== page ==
There are plenty of online sites to help a student to consolidate student loans. Educational loan interest rates run from about four percent for HEAL loans to over eight percent for PLUS loans. Application for federal debt consolidation is easy and fast but remember one thing. A person may have lousy credit and no cosigner and no job but bankruptcy is out of the question as far as the government is concerned. Filing chapter seven where a person can walk away from all debts does not include any money owed to Uncle Sam including student loans and taxes owed. Tax refunds will be garnished as well as other actions taken if a student defaults on educational loans from Lady Liberty. But if the consolidation loan is paid on time each month, a student can quickly build a very fine credit score which will be of great value all of the student's life.
Private Student Loan Consolidation from a private source such as a bank, other requirements come into play. Mr. Banker is not nearly as accommodating as Uncle Sam and will require that the recent undergraduate degree holder have a co-signer for approval along with at least two references. Additionally and here is the big one, an applicant must provide monthly income and expense figures. For a recent graduate, that one could really hurt, especially if the job is entry-level and a new car to celebrate graduation was recently purchased. In that case, the co-signer better be related to King Midas. The effort to acquire a debt consolidation loans from a reputed debt consolidation company will be rewarded by the student being able to push undergraduate loans all the way out to twenty five years if desired. Graduate students can go to thirty years.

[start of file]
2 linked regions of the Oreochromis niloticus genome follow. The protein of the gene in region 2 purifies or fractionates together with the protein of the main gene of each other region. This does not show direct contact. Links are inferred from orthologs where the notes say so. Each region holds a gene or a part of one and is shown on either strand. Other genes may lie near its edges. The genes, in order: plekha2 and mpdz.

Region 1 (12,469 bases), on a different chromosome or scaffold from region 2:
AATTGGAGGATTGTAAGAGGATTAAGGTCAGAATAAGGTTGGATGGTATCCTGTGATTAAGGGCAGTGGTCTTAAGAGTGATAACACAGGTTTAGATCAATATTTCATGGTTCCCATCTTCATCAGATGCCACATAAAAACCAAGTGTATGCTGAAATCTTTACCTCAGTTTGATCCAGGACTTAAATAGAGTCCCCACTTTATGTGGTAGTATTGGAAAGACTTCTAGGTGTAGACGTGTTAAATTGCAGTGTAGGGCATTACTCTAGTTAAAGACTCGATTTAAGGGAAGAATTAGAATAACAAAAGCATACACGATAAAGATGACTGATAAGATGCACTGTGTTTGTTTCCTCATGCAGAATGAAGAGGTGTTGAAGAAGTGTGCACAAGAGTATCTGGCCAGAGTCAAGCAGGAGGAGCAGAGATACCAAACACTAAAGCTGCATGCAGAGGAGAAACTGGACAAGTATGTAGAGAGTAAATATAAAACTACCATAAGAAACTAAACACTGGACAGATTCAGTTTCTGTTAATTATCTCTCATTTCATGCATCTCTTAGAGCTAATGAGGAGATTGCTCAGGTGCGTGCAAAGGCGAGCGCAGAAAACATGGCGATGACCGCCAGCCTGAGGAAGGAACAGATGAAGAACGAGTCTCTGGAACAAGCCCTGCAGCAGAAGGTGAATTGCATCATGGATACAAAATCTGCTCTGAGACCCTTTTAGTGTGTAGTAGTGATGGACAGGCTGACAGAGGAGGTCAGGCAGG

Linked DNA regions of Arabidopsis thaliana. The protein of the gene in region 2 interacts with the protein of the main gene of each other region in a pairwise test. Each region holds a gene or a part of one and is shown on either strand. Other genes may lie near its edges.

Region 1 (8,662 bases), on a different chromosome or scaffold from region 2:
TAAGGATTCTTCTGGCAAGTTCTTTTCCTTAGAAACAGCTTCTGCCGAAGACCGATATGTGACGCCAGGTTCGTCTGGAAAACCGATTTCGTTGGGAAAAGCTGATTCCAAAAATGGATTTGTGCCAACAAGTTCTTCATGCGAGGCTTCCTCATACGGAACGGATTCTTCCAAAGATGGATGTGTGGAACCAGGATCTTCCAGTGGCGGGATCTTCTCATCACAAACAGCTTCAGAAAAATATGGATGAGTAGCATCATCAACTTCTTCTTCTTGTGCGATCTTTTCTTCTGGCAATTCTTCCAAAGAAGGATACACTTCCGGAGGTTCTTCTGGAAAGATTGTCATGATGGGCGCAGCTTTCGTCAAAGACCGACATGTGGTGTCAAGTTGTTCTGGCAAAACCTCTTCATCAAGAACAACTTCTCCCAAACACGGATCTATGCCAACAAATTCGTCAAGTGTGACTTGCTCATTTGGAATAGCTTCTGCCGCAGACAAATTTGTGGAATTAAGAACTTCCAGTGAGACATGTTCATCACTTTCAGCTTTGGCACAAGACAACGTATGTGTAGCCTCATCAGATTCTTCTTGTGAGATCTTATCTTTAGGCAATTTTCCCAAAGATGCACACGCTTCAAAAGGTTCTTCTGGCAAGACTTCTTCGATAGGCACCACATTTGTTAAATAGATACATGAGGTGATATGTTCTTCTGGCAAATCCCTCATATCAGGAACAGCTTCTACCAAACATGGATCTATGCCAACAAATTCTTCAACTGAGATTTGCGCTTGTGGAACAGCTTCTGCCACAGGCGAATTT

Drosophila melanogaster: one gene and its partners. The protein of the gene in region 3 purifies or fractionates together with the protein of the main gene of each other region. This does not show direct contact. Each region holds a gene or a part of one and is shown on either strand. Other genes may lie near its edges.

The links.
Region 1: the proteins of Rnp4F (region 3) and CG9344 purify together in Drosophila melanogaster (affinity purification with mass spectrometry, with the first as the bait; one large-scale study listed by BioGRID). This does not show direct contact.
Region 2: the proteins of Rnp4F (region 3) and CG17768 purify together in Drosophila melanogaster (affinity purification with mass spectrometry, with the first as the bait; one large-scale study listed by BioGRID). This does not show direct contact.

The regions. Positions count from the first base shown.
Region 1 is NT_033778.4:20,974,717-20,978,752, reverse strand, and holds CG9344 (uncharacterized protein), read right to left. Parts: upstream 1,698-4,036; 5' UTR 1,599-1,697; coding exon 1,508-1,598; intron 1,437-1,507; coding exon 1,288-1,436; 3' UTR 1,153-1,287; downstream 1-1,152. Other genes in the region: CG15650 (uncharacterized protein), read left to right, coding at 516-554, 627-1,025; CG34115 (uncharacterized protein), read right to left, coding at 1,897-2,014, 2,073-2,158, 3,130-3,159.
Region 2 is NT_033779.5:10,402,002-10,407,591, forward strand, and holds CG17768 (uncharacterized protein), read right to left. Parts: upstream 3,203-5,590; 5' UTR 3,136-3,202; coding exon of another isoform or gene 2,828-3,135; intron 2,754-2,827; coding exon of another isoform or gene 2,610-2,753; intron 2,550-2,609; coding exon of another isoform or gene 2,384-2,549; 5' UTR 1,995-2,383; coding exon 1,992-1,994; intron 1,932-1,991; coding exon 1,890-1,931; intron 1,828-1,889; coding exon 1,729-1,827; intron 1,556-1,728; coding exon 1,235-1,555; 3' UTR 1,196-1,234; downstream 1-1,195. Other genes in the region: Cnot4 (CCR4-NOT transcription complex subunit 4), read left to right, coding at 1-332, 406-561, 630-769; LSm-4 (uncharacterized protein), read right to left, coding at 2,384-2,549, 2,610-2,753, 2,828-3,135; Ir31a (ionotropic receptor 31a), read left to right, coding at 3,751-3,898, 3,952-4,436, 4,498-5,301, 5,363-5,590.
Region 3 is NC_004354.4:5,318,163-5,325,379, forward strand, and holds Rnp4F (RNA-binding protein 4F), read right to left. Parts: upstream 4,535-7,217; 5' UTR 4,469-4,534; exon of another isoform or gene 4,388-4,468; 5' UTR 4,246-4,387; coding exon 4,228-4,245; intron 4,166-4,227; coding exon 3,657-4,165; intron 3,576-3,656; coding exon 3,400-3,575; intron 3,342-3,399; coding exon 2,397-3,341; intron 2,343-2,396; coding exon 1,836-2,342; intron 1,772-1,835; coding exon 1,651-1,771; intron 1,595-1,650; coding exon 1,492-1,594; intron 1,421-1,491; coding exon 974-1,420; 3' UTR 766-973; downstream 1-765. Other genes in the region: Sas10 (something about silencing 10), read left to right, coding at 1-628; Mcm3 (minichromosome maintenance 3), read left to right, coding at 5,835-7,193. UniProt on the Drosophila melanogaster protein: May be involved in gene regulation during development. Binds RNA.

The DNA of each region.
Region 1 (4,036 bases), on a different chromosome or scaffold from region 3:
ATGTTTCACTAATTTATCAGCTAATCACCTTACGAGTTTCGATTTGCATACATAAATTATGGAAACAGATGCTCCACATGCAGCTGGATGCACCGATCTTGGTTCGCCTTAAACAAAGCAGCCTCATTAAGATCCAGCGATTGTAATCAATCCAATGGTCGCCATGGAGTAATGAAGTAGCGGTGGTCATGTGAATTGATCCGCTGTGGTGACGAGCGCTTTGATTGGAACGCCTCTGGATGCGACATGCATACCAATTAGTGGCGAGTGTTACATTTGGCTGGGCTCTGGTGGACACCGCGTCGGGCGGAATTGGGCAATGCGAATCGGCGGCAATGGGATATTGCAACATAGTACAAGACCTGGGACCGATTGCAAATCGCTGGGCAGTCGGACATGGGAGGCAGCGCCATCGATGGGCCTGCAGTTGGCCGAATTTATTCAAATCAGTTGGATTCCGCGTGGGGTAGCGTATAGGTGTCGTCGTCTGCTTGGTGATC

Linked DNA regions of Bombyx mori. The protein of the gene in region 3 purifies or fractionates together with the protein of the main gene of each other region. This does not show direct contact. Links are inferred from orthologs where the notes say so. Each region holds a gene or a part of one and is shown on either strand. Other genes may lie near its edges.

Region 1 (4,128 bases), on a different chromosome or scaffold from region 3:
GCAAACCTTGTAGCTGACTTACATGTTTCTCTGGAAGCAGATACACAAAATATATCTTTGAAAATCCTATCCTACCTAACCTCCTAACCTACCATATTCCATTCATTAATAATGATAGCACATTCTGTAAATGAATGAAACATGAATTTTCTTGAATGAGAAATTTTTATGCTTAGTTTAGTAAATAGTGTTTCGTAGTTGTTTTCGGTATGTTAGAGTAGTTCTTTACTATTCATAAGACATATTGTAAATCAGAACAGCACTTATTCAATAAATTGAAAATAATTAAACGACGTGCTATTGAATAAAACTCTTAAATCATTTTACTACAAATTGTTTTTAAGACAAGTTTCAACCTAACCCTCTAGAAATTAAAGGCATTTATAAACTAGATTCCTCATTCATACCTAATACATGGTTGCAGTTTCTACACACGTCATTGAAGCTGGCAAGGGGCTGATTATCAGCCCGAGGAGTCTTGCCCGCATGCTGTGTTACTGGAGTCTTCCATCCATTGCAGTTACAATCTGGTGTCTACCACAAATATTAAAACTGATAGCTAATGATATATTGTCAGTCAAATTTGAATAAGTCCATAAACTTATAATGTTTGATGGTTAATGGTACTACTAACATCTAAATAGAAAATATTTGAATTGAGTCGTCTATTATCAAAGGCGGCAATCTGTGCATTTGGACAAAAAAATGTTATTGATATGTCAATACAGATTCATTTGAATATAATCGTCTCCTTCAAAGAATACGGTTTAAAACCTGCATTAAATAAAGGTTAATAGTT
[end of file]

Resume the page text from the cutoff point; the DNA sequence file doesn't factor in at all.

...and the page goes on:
It may be difficult for a young graduate to fathom the length of time it will take for paying off educational loans, especially if the loan amount is akin to the size of a mortgage payment. The move towards credit card debt settlement, debt elimination or acquiring a bill consolidation services for most students is a must in order to survive the month to month grind of paying bills. But there needs to be a strong warning given to all students who desire school but must borrow large sums of money to attend. While faithful paying of bills every month of every year is commendable, just a couple of thirty days late payments can wreak havoc on one's credit history.
Additionally, the recent graduate needs to understand how credit scores (FICO) are assembled and one of the most important factors is the debt to income ratio. If the percentage of a person's monthly income is more than forty percent loaded with credit payments, including school loans, even if the bills are paid every month on time, the credit score will be affected. Wisdom would dictate that trying to have all the things that one's parents have accumulated over decades with credit is the beginning of a lifetime of financial pain.